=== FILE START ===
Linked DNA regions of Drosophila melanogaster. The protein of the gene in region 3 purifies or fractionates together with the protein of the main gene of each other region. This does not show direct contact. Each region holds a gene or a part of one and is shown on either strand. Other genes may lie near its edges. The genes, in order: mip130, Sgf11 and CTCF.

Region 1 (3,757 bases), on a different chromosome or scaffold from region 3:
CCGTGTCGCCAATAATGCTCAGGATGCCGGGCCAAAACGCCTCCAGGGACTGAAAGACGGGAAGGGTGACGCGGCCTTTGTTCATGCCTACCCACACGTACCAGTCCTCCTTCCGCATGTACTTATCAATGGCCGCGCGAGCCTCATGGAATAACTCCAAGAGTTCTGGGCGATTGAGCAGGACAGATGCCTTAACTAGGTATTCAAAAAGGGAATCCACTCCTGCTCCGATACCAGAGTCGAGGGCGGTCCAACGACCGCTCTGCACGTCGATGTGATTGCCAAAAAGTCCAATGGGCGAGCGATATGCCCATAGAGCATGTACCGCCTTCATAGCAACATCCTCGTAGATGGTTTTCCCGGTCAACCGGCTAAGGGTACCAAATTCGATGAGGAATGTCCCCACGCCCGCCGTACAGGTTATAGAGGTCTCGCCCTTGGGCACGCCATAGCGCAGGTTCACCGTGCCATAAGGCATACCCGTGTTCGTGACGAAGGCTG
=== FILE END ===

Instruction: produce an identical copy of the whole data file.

Linked DNA regions of Drosophila melanogaster. The protein of the gene in region 3 purifies or fractionates together with the protein of the main gene of each other region. This does not show direct contact. Each region holds a gene or a part of one and is shown on either strand. Other genes may lie near its edges. The genes, in order: mip130, Sgf11 and CTCF.

Region 1 (3,757 bases), on a different chromosome or scaffold from region 3:
CCGTGTCGCCAATAATGCTCAGGATGCCGGGCCAAAACGCCTCCAGGGACTGAAAGACGGGAAGGGTGACGCGGCCTTTGTTCATGCCTACCCACACGTACCAGTCCTCCTTCCGCATGTACTTATCAATGGCCGCGCGAGCCTCATGGAATAACTCCAAGAGTTCTGGGCGATTGAGCAGGACAGATGCCTTAACTAGGTATTCAAAAAGGGAATCCACTCCTGCTCCGATACCAGAGTCGAGGGCGGTCCAACGACCGCTCTGCACGTCGATGTGATTGCCAAAAAGTCCAATGGGCGAGCGATATGCCCATAGAGCATGTACCGCCTTCATAGCAACATCCTCGTAGATGGTTTTCCCGGTCAACCGGCTAAGGGTACCAAATTCGATGAGGAATGTCCCCACGCCCGCCGTACAGGTTATAGAGGTCTCGCCCTTGGGCACGCCATAGCGCAGGTTCACCGTGCCATAAGGCATACCCGTGTTCGTGACGAAGGCTG